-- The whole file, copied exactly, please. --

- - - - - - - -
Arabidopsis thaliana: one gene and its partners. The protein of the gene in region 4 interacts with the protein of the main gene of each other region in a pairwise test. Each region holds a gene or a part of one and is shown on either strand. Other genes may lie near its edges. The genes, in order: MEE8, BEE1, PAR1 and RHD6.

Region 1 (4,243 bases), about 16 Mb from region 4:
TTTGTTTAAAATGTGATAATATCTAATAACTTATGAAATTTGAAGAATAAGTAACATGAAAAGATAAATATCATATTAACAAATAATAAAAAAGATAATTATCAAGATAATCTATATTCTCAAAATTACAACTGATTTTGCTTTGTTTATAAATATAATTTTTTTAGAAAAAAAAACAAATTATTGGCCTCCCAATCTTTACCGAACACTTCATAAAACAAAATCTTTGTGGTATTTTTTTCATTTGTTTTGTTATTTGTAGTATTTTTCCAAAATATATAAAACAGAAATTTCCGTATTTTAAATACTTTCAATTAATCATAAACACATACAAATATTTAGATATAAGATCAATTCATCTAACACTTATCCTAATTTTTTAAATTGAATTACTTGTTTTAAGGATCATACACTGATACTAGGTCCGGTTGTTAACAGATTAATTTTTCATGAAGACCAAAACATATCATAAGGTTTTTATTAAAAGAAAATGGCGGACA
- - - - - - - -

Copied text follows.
Arabidopsis thaliana: one gene and its partners. The protein of the gene in region 4 interacts with the protein of the main gene of each other region in a pairwise test. Each region holds a gene or a part of one and is shown on either strand. Other genes may lie near its edges. The genes, in order: MEE8, BEE1, PAR1 and RHD6.

Region 1 (4,243 bases), about 16 Mb from region 4:
TTTGTTTAAAATGTGATAATATCTAATAACTTATGAAATTTGAAGAATAAGTAACATGAAAAGATAAATATCATATTAACAAATAATAAAAAAGATAATTATCAAGATAATCTATATTCTCAAAATTACAACTGATTTTGCTTTGTTTATAAATATAATTTTTTTAGAAAAAAAAACAAATTATTGGCCTCCCAATCTTTACCGAACACTTCATAAAACAAAATCTTTGTGGTATTTTTTTCATTTGTTTTGTTATTTGTAGTATTTTTCCAAAATATATAAAACAGAAATTTCCGTATTTTAAATACTTTCAATTAATCATAAACACATACAAATATTTAGATATAAGATCAATTCATCTAACACTTATCCTAATTTTTTAAATTGAATTACTTGTTTTAAGGATCATACACTGATACTAGGTCCGGTTGTTAACAGATTAATTTTTCATGAAGACCAAAACATATCATAAGGTTTTTATTAAAAGAAAATGGCGGACA